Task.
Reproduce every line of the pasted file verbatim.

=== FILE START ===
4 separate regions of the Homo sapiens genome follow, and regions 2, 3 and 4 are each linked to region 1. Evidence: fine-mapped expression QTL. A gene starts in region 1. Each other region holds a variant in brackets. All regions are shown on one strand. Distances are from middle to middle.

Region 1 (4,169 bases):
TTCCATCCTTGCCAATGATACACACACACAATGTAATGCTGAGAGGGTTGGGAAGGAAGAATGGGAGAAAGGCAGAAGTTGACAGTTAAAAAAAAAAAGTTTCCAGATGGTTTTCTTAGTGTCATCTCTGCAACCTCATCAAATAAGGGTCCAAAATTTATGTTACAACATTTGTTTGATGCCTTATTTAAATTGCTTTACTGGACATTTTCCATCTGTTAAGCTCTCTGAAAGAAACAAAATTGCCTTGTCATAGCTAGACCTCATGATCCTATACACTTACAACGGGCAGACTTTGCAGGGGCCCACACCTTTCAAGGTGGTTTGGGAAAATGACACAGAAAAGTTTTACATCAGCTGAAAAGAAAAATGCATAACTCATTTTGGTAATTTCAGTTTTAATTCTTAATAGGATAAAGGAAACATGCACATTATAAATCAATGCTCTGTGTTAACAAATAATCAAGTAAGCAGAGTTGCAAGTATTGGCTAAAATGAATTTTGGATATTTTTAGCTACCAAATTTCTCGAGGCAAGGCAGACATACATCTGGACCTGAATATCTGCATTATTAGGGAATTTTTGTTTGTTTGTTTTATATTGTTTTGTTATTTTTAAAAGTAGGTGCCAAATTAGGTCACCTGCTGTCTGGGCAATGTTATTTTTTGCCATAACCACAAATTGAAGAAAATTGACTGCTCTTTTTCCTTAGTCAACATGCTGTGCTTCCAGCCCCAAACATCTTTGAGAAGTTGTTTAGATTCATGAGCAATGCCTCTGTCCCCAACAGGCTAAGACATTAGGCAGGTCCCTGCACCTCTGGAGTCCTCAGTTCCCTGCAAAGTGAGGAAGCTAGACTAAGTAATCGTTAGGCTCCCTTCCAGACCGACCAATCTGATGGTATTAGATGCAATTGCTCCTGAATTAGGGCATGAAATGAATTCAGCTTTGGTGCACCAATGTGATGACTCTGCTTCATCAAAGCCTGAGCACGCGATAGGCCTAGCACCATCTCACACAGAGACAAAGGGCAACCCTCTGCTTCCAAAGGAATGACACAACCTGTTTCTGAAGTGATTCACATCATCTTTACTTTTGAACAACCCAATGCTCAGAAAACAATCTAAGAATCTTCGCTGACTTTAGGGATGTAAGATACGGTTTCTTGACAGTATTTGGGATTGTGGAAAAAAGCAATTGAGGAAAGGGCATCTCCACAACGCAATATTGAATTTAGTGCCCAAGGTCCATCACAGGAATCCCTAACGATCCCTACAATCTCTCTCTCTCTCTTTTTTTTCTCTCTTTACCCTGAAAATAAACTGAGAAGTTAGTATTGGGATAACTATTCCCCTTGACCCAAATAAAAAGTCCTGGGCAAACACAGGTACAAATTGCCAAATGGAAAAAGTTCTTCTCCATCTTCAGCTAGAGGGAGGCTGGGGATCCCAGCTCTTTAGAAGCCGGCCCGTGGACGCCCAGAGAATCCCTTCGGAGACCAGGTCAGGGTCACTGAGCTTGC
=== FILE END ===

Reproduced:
4 separate regions of the Homo sapiens genome follow, and regions 2, 3 and 4 are each linked to region 1. Evidence: fine-mapped expression QTL. A gene starts in region 1. Each other region holds a variant in brackets. All regions are shown on one strand. Distances are from middle to middle.

Region 1 (4,169 bases):
TTCCATCCTTGCCAATGATACACACACACAATGTAATGCTGAGAGGGTTGGGAAGGAAGAATGGGAGAAAGGCAGAAGTTGACAGTTAAAAAAAAAAAGTTTCCAGATGGTTTTCTTAGTGTCATCTCTGCAACCTCATCAAATAAGGGTCCAAAATTTATGTTACAACATTTGTTTGATGCCTTATTTAAATTGCTTTACTGGACATTTTCCATCTGTTAAGCTCTCTGAAAGAAACAAAATTGCCTTGTCATAGCTAGACCTCATGATCCTATACACTTACAACGGGCAGACTTTGCAGGGGCCCACACCTTTCAAGGTGGTTTGGGAAAATGACACAGAAAAGTTTTACATCAGCTGAAAAGAAAAATGCATAACTCATTTTGGTAATTTCAGTTTTAATTCTTAATAGGATAAAGGAAACATGCACATTATAAATCAATGCTCTGTGTTAACAAATAATCAAGTAAGCAGAGTTGCAAGTATTGGCTAAAATGAATTTTGGATATTTTTAGCTACCAAATTTCTCGAGGCAAGGCAGACATACATCTGGACCTGAATATCTGCATTATTAGGGAATTTTTGTTTGTTTGTTTTATATTGTTTTGTTATTTTTAAAAGTAGGTGCCAAATTAGGTCACCTGCTGTCTGGGCAATGTTATTTTTTGCCATAACCACAAATTGAAGAAAATTGACTGCTCTTTTTCCTTAGTCAACATGCTGTGCTTCCAGCCCCAAACATCTTTGAGAAGTTGTTTAGATTCATGAGCAATGCCTCTGTCCCCAACAGGCTAAGACATTAGGCAGGTCCCTGCACCTCTGGAGTCCTCAGTTCCCTGCAAAGTGAGGAAGCTAGACTAAGTAATCGTTAGGCTCCCTTCCAGACCGACCAATCTGATGGTATTAGATGCAATTGCTCCTGAATTAGGGCATGAAATGAATTCAGCTTTGGTGCACCAATGTGATGACTCTGCTTCATCAAAGCCTGAGCACGCGATAGGCCTAGCACCATCTCACACAGAGACAAAGGGCAACCCTCTGCTTCCAAAGGAATGACACAACCTGTTTCTGAAGTGATTCACATCATCTTTACTTTTGAACAACCCAATGCTCAGAAAACAATCTAAGAATCTTCGCTGACTTTAGGGATGTAAGATACGGTTTCTTGACAGTATTTGGGATTGTGGAAAAAAGCAATTGAGGAAAGGGCATCTCCACAACGCAATATTGAATTTAGTGCCCAAGGTCCATCACAGGAATCCCTAACGATCCCTACAATCTCTCTCTCTCTCTTTTTTTTCTCTCTTTACCCTGAAAATAAACTGAGAAGTTAGTATTGGGATAACTATTCCCCTTGACCCAAATAAAAAGTCCTGGGCAAACACAGGTACAAATTGCCAAATGGAAAAAGTTCTTCTCCATCTTCAGCTAGAGGGAGGCTGGGGATCCCAGCTCTTTAGAAGCCGGCCCGTGGACGCCCAGAGAATCCCTTCGGAGACCAGGTCAGGGTCACTGAGCTTGC